In his latest in his series of “The View From The Right Seat” , our Irish co-driver friend Niall Burns tells us what it’s like back home where tarmac rallying on narrow roads at insane speeds is king! Sit down, strap in, and enjoy the read!
The View From the Right Seat – Part 3
A couple weeks ago I was asked, “Hey Niall, I want to hear what it’s like rallying down those famous Irish tarmac lanes!” This question is actually from Mike Shaw himself so I guess I better answer this one. Because it’s Ireland we should probably re-name this segment to “The View From The Left Seat.” Although I have competed as a driver at 3 rally’s in Ireland myself, so either would work, lol!!
Tarmac. Some hardcore rally followers will have you believe it was only invented so you didn’t damage your service rig whilst towing your car to a gravel rally. These people have clearly never sampled the Irish lanes. The roads are narrow, stone wall lined, with an abrasive surface and endless amounts of bumps, dips and off camber crests. Every now and then you reach an odd patch of freshly laid tar in more populated parts of a stage where the road is wide and fast flowing in comparison to the rural farm (or as we say bog) roads which commonly have grass growing up the centre. If the legend is to be believed, the grass in the middle was planted down Irish lanes so all the horses underneath the bonnet of Ford Mark 2 Escorts would have something to graze on as they galloped down these lanes in all their beauty!! The ever changing terrain and characteristics make it a real challenge for teams. Throw the Irish weather into the mix and you have conditions that even had the top manufacturers second guessing themselves when they visited our shores.
Citroen came to tackle the Donegal International Rally in 2007 with Sebastien Loeb, then 3 times World Champion and tarmac ace. The set up the team had decided on for day one of the event was not working, which resulted in the tarmac king lying second to Mark Higgins (brother of 5 times Rally America Champion David Higgins) and it is not often Mr Loeb was ever lying second in a tarmac rally. Gravel springs were flown in from France that night, a new set up was tried and Sebastien began to claw back his previous day’s time loss to eventually win the rally. Not fully satisfied on their setup they returned with Sebastien and teammate Dani Sordo to compete on the Cork 20 International Rally later that year which further fine tuned their setup resulting in a dominant display on Rally Ireland (the penultimate round of the 2007 WRC). Ireland in recent years has become the go to place for young top flight rallying prospects to learn the tarmac trade so to speak. Andreas Mikkelsen, Jari Matti Latvala and of course Irish natives Kris Meeke and Craig Breen started there early careers on the tricky Irish lanes.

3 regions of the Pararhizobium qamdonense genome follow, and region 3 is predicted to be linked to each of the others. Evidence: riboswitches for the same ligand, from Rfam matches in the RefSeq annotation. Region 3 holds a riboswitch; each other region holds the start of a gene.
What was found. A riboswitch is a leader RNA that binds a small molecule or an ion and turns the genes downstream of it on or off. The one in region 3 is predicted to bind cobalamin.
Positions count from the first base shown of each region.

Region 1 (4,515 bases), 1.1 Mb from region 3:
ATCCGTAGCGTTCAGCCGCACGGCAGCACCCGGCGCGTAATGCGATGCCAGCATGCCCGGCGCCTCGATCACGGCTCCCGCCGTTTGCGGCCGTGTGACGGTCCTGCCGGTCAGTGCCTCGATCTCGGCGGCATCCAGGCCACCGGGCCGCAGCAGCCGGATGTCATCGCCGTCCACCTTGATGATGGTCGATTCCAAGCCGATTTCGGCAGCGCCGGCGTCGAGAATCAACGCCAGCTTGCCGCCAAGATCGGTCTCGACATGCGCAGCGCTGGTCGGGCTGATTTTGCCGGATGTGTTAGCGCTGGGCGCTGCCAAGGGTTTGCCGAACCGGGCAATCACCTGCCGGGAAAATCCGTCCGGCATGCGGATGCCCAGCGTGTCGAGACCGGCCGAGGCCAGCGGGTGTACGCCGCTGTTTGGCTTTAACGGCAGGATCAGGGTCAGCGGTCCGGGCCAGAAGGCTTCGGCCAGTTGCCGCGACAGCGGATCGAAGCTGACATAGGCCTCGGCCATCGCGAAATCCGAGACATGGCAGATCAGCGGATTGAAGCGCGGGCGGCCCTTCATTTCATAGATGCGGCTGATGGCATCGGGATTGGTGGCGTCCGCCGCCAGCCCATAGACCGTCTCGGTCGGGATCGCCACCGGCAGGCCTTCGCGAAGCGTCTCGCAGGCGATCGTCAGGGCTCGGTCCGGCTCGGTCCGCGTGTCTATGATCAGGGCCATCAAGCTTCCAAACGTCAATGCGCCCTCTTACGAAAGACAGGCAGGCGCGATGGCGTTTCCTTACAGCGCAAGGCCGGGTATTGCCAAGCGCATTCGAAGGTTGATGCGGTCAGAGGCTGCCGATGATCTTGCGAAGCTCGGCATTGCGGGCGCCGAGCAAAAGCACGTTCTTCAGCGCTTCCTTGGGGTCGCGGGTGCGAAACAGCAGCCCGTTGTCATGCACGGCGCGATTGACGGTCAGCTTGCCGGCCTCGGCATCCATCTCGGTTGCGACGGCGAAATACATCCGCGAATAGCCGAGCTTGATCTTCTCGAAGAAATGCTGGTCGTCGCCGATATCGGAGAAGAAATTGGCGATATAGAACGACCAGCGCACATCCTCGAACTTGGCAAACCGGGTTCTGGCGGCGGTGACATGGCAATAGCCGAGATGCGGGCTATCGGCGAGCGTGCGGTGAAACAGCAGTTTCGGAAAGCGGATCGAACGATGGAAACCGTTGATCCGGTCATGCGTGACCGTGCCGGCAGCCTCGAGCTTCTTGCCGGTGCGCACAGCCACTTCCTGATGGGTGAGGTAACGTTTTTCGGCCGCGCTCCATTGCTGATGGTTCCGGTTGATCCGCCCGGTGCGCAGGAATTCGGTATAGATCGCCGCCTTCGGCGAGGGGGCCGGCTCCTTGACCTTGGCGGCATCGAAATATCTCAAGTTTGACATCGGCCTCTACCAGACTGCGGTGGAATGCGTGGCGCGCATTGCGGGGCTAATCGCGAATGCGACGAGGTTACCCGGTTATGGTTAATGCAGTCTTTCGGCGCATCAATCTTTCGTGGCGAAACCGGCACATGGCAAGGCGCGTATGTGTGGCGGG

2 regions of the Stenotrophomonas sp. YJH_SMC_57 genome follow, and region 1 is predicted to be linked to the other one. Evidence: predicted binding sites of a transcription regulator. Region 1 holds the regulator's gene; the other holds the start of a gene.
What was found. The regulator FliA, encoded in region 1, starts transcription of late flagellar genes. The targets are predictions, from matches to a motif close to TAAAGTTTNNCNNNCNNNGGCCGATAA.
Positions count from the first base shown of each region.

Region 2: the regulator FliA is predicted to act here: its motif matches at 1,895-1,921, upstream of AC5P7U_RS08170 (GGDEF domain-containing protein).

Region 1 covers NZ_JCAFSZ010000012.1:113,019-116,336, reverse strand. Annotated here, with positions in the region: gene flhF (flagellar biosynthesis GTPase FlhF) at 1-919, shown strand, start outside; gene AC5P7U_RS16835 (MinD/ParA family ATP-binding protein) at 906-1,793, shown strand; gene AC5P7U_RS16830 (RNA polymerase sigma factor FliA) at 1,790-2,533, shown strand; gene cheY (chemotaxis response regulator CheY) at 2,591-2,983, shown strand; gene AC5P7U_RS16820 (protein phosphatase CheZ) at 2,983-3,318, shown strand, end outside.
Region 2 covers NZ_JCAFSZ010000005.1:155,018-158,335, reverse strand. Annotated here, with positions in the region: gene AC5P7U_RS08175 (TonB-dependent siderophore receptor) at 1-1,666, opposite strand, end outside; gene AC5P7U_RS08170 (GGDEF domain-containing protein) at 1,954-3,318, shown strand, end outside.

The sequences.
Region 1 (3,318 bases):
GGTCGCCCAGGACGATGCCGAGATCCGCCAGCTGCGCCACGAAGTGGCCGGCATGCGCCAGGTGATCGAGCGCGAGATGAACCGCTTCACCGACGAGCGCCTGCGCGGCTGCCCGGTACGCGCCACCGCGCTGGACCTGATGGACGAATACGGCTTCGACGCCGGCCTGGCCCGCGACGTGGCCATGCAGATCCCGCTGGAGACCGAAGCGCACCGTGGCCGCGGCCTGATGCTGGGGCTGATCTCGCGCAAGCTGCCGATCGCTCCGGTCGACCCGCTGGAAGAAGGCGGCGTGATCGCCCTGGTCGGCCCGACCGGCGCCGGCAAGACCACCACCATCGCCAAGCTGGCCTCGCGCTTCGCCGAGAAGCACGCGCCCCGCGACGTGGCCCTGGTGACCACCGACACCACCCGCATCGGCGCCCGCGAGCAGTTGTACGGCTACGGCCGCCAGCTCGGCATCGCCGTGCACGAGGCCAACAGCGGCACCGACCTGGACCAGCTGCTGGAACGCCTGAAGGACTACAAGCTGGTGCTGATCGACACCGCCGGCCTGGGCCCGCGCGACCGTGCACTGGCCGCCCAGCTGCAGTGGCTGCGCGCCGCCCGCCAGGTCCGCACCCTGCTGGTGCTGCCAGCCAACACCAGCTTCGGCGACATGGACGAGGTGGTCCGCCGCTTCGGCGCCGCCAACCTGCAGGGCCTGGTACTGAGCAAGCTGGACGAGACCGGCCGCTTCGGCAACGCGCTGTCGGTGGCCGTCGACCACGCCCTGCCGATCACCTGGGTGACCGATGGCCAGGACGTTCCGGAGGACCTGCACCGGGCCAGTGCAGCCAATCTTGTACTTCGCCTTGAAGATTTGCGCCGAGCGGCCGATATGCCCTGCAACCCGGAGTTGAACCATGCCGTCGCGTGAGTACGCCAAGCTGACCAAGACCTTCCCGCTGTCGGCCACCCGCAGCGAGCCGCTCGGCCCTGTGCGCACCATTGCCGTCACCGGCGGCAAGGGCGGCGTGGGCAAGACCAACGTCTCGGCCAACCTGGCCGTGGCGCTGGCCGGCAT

From a Co Driving point of view, Irish tarmac is a unique challenge. There can be so much detail required in the pacenotes that it can really have you under pressure to get all this information jotted down during the recce and even more challenging to call it all out at speed during the rally. From minor bumps, to narrowing roads, to flat out jumps, to sudden corners after jumps, it’s sometimes quite nerve wrecking. Once teams have got a good setup the speeds can be quite high on the majority of our rallies so it’s crucial you get all this information out accurately and more importantly on time. Ireland has hosted the WRC on 2 occasions and hosts a round of the European Rally Championship most years. The top Co Drivers in these championships often struggle on their first visit and believe it is one of the toughest places to call notes. When the rain comes down and the tire choice becomes a lottery, the belts are pulled a lot tighter let me tell you!! I have had the pleasure of sitting in everything from WRC cars to 2.5 Millington powered Ford Escorts on these tarmac lanes. When you are in 6th gear whizzing down a narrow wet road lined with telegraph poles and stone walls, it won’t be long before getting an adrenaline buzz like no other! Add in the atmosphere of the fanatical Irish spectators on the junctions waving us on and it is a real treat and a worthwhile trip for any enthusiastic rally fan!
The Circuit of Ireland rally is definitely on my bucket list! Again, massive thanks to Niall Burns for enlightening us on what it’s like on those crazy narrow roads back home. One of the busiest co-drivers in the world, Niall recently announced that he’s not only competing here in the states when he can, but committed to co-drive the entire South African Rally Championship and a number of local events back home.
You can follow Niall’s exploits at these links: